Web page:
Network with hundreds of behavioral healthcare professionals and earn up to 5 CEU's.

Call Now

How to Deal With Hypochondria

Discover everything you need to know about hypochondria and where to seek hypochondria treatment.

What Is Hypochondria?

Hypochondria is characterized by a constant fear of contracting illnesses or diseases or thinking you currently have one. Living with hypochondria is difficult, as it can cause severe anxiety, stress, and fear. However, people with this disorder must learn to manage the symptoms and not allow them to take over and control their life.1

Hypochondria, also known as illness anxiety disorder, health anxiety, and hypochondriasis, is a mental health condition that causes people to excessively worry that they are suffering or are at risk of suffering a terrible illness. These fears often aren't backed up with any logic or physical evidence.

Difference Between Fear and Hypochondria

While the fear of contracting a debilitating illness isn't uncommon, there's a difference between a normal fear and a fear caused by hypochondria. Hypochondriacs allow fear to control nearly every aspect of their lives and live in a state of constant peril. The number of people with hypochondria is low—only about 0.1% of all Americans suffer from it.2 

What Are the Causes of Hypochondria?

Like most mental disorders, the exact causes of hypochondria are unknown. Nevertheless, there are a few causes that are typically linked to the condition. They will be detailed below.3 


People might have trouble distinguishing the difference between mild and severe symptoms. If various symptoms arise, but a person struggles to interpret them, they may begin pursuing illnesses leading to the belief that they are sick.


Those who have a close relative or family member that suffered from hypochondria are at higher risk of developing it.

Previous Illness

If someone had a severe illness earlier in life, they tend to be more rigid and on guard about contracting another serious disease.

Other Factors

Other factors, such as extreme stress, a traumatic experience, childhood trauma, or mental health issues like depression, can also contribute to hypochondria.

Symptoms of Hypochondria

Some of the prevalent signs and symptoms associated with hypochondria will be explained below.3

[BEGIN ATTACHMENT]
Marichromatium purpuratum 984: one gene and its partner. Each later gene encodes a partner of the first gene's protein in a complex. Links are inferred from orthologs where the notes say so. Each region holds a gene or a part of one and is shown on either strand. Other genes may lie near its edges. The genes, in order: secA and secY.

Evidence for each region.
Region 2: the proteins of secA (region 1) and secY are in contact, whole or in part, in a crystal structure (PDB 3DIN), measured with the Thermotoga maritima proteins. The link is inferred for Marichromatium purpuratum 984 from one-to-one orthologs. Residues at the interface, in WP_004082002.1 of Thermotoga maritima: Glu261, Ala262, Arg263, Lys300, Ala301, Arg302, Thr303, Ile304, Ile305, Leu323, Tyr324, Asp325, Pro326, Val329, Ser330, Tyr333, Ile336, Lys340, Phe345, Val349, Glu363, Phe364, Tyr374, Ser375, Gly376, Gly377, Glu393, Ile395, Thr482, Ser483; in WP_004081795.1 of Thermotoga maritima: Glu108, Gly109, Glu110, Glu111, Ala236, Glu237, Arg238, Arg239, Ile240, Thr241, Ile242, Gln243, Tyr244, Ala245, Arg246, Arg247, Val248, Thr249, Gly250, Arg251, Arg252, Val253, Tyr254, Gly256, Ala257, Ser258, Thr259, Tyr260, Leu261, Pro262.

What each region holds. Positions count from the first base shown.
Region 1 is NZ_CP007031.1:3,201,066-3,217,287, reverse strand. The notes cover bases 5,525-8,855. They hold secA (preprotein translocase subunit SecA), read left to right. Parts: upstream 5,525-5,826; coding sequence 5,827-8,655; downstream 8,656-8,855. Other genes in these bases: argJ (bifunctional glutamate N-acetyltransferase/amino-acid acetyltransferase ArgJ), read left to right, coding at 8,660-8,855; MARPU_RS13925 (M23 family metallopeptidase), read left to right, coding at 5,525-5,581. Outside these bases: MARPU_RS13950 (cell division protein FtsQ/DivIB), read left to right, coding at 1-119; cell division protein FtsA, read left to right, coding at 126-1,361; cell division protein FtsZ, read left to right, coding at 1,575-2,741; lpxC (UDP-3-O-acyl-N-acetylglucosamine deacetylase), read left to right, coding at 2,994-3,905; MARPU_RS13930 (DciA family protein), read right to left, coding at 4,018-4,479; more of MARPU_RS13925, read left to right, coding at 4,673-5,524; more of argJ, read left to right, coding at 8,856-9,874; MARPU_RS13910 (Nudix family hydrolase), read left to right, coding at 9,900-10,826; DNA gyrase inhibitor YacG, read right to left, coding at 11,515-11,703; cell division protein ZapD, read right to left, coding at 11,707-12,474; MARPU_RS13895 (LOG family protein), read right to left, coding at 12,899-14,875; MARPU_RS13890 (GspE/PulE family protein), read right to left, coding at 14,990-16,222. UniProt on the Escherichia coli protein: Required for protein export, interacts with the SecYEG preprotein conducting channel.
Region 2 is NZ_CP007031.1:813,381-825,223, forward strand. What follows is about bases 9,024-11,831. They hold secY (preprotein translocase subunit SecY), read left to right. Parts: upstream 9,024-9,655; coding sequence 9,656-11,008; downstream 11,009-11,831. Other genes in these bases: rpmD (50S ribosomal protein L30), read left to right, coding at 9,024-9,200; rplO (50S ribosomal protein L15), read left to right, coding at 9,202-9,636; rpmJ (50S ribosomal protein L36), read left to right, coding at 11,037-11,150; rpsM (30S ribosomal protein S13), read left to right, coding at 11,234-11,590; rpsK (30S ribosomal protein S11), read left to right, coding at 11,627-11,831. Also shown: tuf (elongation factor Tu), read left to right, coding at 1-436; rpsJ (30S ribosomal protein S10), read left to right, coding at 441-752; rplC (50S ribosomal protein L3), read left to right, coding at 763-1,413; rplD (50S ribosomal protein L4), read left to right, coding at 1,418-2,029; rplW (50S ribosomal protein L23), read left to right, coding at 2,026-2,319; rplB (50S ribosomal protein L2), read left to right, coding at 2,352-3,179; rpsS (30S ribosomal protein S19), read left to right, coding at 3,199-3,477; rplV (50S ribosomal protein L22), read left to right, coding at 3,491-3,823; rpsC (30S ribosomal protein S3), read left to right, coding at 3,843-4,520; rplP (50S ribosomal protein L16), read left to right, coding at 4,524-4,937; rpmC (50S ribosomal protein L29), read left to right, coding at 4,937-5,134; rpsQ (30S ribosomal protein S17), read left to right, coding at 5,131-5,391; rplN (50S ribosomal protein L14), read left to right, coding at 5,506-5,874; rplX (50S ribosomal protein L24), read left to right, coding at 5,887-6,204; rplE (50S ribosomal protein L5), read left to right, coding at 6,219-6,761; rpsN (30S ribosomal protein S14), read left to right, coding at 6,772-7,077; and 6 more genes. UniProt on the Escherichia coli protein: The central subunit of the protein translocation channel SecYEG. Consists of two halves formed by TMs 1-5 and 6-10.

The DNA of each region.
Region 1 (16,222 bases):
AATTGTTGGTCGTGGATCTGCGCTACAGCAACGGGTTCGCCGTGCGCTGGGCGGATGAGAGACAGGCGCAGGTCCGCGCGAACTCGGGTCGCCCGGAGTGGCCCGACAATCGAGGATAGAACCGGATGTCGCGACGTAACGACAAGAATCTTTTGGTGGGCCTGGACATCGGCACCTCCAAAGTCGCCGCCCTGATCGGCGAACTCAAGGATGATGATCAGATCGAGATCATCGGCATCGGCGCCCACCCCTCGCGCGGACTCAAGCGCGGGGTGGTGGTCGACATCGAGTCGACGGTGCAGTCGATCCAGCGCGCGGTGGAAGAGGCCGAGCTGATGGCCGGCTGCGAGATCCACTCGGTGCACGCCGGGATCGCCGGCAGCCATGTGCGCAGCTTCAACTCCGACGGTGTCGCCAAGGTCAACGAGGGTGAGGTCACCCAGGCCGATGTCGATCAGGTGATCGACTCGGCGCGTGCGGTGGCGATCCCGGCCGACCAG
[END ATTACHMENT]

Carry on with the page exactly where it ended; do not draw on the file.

• Fearing Normal Functions: Normal bodily functions, such as a growling stomach due to hunger, can pivot into a dangerous symptom in the mind of a hypochondriac. Fearing normal functions can also mean avoiding social gatherings for fear of contracting a disease from someone else.
  • Fear of Minor Abnormalities: A minor thing, such as a rash or bruise, can seem like a major health event. 
  • Regularly Talking About Illness: Obsessively thinking about and discussing illnesses, consuming their minds.
  • Doctor Visits: Frequent doctor visits with little or no symptoms are also signs of hypochondria. 
  • No Relief From Test Results: Regardless of the test results, they will still be convinced that they have or are at risk of having an illness. 
  • Avoiding the Doctor: Another form of hypochondria is when people go out of their way to avoid seeing a doctor. This is due to worry that their fears will be confirmed and they are seriously ill.
  • Seek Proof of Your Illness: If people don't get the answers they’re looking for at a medical exam, they will scour the internet or medical journals to find confirmation of their illness. 

Hypochondria Triggers

Hypochondria often occurs in episodes that are triggered by internal or external factors. It is important to recognize the relevant triggers in the case that either you or a loved one experiences hypochondria to mitigate them and learn healthy and appropriate coping mechanisms.